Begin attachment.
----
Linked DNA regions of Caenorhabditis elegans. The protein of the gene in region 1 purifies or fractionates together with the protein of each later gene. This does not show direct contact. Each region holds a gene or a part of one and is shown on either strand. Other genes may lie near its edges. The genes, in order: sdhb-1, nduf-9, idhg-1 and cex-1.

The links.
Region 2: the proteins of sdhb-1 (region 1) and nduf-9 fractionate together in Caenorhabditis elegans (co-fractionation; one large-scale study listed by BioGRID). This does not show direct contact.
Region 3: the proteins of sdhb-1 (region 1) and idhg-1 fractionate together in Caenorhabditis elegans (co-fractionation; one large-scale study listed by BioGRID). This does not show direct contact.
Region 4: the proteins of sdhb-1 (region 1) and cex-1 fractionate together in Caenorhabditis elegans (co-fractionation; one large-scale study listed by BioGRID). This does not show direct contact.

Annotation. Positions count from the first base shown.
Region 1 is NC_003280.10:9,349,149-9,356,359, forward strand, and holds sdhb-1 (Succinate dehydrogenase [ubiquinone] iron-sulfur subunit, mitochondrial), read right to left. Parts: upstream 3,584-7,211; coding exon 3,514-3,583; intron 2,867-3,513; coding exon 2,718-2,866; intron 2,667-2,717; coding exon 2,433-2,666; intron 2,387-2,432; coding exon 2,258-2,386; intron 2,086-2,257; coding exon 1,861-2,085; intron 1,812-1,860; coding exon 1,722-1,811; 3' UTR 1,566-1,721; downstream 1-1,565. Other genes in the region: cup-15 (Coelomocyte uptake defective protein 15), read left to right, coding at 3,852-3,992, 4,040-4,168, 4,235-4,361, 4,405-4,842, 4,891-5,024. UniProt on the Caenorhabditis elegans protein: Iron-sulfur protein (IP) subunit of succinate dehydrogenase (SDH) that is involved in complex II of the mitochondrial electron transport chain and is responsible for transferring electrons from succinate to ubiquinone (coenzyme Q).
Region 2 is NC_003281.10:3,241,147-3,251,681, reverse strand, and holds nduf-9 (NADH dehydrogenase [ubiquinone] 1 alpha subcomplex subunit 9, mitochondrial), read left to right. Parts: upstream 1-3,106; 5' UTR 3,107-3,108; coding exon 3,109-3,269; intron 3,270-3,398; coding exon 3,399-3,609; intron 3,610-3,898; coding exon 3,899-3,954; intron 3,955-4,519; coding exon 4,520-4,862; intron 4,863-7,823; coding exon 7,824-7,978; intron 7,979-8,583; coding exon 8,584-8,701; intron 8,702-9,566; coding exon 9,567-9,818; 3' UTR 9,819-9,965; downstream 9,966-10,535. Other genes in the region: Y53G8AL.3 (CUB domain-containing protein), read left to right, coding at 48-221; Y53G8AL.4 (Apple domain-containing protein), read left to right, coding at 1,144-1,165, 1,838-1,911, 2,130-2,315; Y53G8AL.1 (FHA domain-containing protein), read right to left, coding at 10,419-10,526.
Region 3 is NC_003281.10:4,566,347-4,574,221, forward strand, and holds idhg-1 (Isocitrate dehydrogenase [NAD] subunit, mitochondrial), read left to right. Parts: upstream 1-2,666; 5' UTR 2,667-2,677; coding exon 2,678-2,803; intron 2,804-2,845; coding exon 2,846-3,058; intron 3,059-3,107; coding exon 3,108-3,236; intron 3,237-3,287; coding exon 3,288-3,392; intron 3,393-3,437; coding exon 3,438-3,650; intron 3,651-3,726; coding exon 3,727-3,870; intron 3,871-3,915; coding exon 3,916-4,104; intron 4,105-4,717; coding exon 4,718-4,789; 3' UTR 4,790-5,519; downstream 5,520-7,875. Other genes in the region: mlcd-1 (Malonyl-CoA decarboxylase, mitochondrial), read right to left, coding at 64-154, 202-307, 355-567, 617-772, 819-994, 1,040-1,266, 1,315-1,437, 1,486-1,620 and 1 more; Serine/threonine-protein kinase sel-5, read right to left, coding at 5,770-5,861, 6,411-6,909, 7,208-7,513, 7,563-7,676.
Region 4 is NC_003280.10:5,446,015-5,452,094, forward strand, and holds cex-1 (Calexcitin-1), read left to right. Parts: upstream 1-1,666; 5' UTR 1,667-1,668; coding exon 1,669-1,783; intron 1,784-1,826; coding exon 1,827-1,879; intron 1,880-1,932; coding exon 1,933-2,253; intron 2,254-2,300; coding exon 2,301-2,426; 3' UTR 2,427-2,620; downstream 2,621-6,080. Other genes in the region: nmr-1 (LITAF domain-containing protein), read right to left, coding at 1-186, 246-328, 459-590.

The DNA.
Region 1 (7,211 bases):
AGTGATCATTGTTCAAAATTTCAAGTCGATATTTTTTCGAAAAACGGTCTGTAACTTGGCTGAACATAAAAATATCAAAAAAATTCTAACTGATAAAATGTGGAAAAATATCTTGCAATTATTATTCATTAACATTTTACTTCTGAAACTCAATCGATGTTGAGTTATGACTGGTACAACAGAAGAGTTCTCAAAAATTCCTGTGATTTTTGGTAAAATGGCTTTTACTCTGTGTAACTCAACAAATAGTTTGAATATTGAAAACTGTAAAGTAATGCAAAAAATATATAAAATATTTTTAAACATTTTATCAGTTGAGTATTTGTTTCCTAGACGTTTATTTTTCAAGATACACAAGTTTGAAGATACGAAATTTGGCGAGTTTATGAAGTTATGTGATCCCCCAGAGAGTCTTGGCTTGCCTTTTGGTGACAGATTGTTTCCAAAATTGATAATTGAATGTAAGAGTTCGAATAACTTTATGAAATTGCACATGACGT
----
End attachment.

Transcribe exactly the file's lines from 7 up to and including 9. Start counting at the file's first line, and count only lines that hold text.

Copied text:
Region 1 is NC_003280.10:9,349,149-9,356,359, forward strand, and holds sdhb-1 (Succinate dehydrogenase [ubiquinone] iron-sulfur subunit, mitochondrial), read right to left. Parts: upstream 3,584-7,211; coding exon 3,514-3,583; intron 2,867-3,513; coding exon 2,718-2,866; intron 2,667-2,717; coding exon 2,433-2,666; intron 2,387-2,432; coding exon 2,258-2,386; intron 2,086-2,257; coding exon 1,861-2,085; intron 1,812-1,860; coding exon 1,722-1,811; 3' UTR 1,566-1,721; downstream 1-1,565. Other genes in the region: cup-15 (Coelomocyte uptake defective protein 15), read left to right, coding at 3,852-3,992, 4,040-4,168, 4,235-4,361, 4,405-4,842, 4,891-5,024. UniProt on the Caenorhabditis elegans protein: Iron-sulfur protein (IP) subunit of succinate dehydrogenase (SDH) that is involved in complex II of the mitochondrial electron transport chain and is responsible for transferring electrons from succinate to ubiquinone (coenzyme Q).
Region 2 is NC_003281.10:3,241,147-3,251,681, reverse strand, and holds nduf-9 (NADH dehydrogenase [ubiquinone] 1 alpha subcomplex subunit 9, mitochondrial), read left to right. Parts: upstream 1-3,106; 5' UTR 3,107-3,108; coding exon 3,109-3,269; intron 3,270-3,398; coding exon 3,399-3,609; intron 3,610-3,898; coding exon 3,899-3,954; intron 3,955-4,519; coding exon 4,520-4,862; intron 4,863-7,823; coding exon 7,824-7,978; intron 7,979-8,583; coding exon 8,584-8,701; intron 8,702-9,566; coding exon 9,567-9,818; 3' UTR 9,819-9,965; downstream 9,966-10,535. Other genes in the region: Y53G8AL.3 (CUB domain-containing protein), read left to right, coding at 48-221; Y53G8AL.4 (Apple domain-containing protein), read left to right, coding at 1,144-1,165, 1,838-1,911, 2,130-2,315; Y53G8AL.1 (FHA domain-containing protein), read right to left, coding at 10,419-10,526.
Region 3 is NC_003281.10:4,566,347-4,574,221, forward strand, and holds idhg-1 (Isocitrate dehydrogenase [NAD] subunit, mitochondrial), read left to right. Parts: upstream 1-2,666; 5' UTR 2,667-2,677; coding exon 2,678-2,803; intron 2,804-2,845; coding exon 2,846-3,058; intron 3,059-3,107; coding exon 3,108-3,236; intron 3,237-3,287; coding exon 3,288-3,392; intron 3,393-3,437; coding exon 3,438-3,650; intron 3,651-3,726; coding exon 3,727-3,870; intron 3,871-3,915; coding exon 3,916-4,104; intron 4,105-4,717; coding exon 4,718-4,789; 3' UTR 4,790-5,519; downstream 5,520-7,875. Other genes in the region: mlcd-1 (Malonyl-CoA decarboxylase, mitochondrial), read right to left, coding at 64-154, 202-307, 355-567, 617-772, 819-994, 1,040-1,266, 1,315-1,437, 1,486-1,620 and 1 more; Serine/threonine-protein kinase sel-5, read right to left, coding at 5,770-5,861, 6,411-6,909, 7,208-7,513, 7,563-7,676.